HQ: If I remember correctly, the last time you visited Chechnya was in July 2005. What were your impressions of Grozny this time around?
SD: For those who have been to Grozny, the capital of Chechnya, in the last few years, it looks as if Chechnya is being rebuilt at an impressive pace, especially along wide avenues and main roads. There are far more people on the streets, seemingly going about their business, than there were, say, a year or so ago when the scale of the destruction was staggering and the place looked like a ghost town. Local markets throughout Chechnya were doing brisk business mainly in foodstuffs, basic attire, household goods and some children's toys. This does not mean that life was by any means back to normal; Chechnya, for example, still does not have running water to most households.
HQ: As I understand it, Chechnya is very isolated from the rest of the 'international community' and the Russians are trying to increase this isolation. What are your experiences of this?
SD: It is still a very frustrating business trying to use a mobile phone in Chechnya, and virtually impossible to use a landline. You can buy a mobile in the neighbouring republic of Ingushetia and use it to dial everywhere within Russia and the Caucasus but not inChechnya. You have to buy your mobile in Chechnya to use it there but it will still be hard to reach others living beyond the borders of the republic. Very few Chechens own a computer and if they do they rarely have the opportunity to go on the Internet. Obviously officials, NGOs and of course the military can, but the ordinary citizen cannot and that really does make the Chechens feel even more isolated.
HQ: You lived with a Chechen family while you were in Chechnya a few weeks ago. What is the prevailing mood among the Chechen people?
SD: The Chechens have adapted to their new life, after many of them endured years in exile and in refugee camps, with amazing resilience. Their stoicism, their courage and their respect for their religion and their customs were clearly their inspiration and their salvation. I had the privilege of staying with a Chechen family in their newly built but unfinished home in Grozny. When one of the children was being quite innocently naughty the mother made him apologise and tried to explain how he had spent most of his life in refugee camps. I replied that had her children spent their whole life in a palace they could not, in my opinion, have behaved better. They were hospitable, they said their prayers in perfect Arabic, and they were really so sweet.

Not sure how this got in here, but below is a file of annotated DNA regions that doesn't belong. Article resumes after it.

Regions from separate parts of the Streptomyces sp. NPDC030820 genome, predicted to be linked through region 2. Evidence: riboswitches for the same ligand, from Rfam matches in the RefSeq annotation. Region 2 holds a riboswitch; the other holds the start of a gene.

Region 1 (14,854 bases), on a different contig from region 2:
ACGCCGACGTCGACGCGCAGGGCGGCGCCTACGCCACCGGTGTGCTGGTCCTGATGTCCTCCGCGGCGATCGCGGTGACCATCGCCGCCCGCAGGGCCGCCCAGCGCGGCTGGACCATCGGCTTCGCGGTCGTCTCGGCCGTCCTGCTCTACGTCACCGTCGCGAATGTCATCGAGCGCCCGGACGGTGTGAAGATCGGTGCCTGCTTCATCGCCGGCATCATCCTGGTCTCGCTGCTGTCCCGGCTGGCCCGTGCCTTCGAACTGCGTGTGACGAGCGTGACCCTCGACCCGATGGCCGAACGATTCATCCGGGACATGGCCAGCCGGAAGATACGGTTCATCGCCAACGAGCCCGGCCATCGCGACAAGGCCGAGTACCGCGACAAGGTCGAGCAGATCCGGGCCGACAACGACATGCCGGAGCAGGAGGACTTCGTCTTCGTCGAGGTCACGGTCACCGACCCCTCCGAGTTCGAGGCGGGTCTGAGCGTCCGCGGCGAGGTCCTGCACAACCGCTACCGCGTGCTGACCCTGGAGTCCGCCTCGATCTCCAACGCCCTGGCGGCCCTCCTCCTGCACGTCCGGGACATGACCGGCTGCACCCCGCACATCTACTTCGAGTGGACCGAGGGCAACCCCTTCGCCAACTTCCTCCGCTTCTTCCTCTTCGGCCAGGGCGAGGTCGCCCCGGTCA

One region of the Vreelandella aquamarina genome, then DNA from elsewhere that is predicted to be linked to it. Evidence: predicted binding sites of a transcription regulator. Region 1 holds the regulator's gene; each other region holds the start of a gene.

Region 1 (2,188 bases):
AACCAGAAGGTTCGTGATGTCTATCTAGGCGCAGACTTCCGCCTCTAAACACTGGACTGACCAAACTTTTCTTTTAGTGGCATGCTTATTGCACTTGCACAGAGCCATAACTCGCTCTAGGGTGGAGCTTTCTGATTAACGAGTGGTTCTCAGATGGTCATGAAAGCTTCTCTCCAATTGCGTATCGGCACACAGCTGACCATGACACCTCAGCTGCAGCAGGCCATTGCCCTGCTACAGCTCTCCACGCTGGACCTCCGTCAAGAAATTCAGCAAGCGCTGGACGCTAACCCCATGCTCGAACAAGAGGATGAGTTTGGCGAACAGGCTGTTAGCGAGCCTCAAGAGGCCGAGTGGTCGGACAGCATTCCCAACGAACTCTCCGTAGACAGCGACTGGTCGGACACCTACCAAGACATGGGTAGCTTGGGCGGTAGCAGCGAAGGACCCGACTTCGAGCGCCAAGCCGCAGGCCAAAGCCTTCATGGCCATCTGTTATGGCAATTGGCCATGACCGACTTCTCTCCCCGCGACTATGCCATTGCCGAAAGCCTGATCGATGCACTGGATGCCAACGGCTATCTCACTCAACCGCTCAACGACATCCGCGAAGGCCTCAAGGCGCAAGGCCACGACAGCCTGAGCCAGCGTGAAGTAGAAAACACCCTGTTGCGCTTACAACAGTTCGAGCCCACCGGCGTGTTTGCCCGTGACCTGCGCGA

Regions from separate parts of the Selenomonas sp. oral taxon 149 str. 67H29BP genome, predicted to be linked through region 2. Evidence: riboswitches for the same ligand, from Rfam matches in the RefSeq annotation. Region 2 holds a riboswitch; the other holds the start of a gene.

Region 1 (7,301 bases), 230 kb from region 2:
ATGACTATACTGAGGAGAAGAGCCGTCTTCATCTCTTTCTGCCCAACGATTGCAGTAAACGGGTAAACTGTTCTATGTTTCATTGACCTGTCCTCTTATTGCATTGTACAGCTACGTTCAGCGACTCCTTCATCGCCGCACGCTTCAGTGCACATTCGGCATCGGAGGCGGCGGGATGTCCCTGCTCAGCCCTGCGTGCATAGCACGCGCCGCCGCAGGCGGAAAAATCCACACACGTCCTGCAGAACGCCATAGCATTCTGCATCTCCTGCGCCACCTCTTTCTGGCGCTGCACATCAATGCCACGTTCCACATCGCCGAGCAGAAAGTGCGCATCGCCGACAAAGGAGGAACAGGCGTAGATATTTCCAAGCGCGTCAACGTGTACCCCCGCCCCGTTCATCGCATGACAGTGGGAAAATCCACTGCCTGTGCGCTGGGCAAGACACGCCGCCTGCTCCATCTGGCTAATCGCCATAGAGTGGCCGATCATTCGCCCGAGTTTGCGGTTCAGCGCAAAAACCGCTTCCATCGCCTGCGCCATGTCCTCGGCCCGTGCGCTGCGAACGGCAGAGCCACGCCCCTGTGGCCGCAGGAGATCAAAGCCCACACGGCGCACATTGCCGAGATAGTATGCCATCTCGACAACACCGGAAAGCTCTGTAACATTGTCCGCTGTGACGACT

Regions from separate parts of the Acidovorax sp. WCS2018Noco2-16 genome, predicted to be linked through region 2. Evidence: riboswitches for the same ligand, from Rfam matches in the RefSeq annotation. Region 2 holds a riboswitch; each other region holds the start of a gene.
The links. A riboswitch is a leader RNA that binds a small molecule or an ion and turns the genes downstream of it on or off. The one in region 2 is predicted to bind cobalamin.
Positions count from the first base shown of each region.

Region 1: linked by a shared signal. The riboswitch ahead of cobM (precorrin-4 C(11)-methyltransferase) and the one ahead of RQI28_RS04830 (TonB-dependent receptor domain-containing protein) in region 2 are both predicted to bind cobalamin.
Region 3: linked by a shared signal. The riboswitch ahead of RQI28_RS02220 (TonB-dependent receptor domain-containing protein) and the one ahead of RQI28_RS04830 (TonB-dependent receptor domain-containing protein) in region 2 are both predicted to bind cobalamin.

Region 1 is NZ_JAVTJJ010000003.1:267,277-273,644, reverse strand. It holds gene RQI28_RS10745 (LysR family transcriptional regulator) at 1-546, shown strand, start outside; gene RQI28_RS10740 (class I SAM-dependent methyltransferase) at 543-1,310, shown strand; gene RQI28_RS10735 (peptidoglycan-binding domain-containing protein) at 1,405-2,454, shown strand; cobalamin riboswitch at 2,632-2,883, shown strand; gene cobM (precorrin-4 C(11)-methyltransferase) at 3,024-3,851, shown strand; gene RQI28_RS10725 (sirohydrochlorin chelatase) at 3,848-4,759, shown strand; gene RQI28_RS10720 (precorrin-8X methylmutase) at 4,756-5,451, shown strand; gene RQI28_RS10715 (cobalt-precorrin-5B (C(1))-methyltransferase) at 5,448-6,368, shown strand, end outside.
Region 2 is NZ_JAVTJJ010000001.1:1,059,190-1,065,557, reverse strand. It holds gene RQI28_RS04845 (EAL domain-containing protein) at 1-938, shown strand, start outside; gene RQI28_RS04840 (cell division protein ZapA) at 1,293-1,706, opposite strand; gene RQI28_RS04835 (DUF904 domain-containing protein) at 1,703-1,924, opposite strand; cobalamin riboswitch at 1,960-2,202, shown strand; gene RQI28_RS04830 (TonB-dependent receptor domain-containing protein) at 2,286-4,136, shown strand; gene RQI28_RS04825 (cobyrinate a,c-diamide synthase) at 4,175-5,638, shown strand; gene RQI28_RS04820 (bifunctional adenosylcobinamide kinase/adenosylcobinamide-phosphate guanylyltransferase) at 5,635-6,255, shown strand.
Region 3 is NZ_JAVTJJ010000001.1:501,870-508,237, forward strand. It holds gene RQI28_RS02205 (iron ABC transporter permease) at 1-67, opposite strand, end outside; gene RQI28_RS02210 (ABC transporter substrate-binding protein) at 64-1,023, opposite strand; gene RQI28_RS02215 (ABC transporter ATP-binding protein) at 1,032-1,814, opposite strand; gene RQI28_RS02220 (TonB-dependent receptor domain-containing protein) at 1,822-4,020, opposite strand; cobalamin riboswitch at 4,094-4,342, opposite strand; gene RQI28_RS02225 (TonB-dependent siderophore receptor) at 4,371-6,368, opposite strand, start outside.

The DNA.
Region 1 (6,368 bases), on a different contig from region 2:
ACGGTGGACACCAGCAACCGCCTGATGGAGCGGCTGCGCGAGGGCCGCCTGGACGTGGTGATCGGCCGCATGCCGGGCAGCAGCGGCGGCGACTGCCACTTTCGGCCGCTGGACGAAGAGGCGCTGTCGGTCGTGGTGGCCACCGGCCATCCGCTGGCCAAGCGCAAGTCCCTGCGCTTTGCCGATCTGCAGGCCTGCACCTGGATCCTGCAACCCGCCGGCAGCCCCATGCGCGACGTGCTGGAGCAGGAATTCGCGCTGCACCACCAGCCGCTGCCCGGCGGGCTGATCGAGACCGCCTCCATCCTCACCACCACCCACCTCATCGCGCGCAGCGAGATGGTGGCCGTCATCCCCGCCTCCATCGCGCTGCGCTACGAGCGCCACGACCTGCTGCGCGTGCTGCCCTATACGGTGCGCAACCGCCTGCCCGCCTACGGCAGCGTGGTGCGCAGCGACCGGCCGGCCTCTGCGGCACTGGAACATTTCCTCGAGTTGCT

HQ: How did you feel living among the Chechens and witnessing their daily lives?
SD: If you go into Chechnya expecting to feel sorry for the people then give that up before you enter amongst them. But you can feel sorry for the state of their hospitals, their welfare provisions and the state of health of so many amongst them. I visited many hospitals in Grozny and I was shocked by the state in which I found them. Being chief executive of MARCCH, a charity dedicated to the welfare of Chechen children, I was really heartbroken by the state in which I found so many of the children - in desperate need of medical help - and how they are being looked after in hospitals.
HQ: As chief executive of MARCCH, what did you find to be the condition of the children in Chechnya and how will MARCCH address this?
SD: There are, as we speak, children in neo-natal units whose lives hang in the balance in dire need of basic equipment and having to manage with such inadequate substitutes that I challenge any hospital anywhere not to outdo them. Dr Aslakhanova, the energetic and very dedicated deputy head of the children's hospital in Grozny, who took me on a tour of her hospital, left her high-powered well-paid job in Moscow to look after the children in Grozny, but as she battles against the odds to save lives she appealed to us for our help for a few basic, but vital, medical tools and pieces of equipment to enable her to save more lives. She, in fact, handed me a list of six items on a list of what the hospital most desperately needs. This is why MARCCH is dedicated to raising funds to try and buy however many of the items that Dr Aslakhanova has on her list.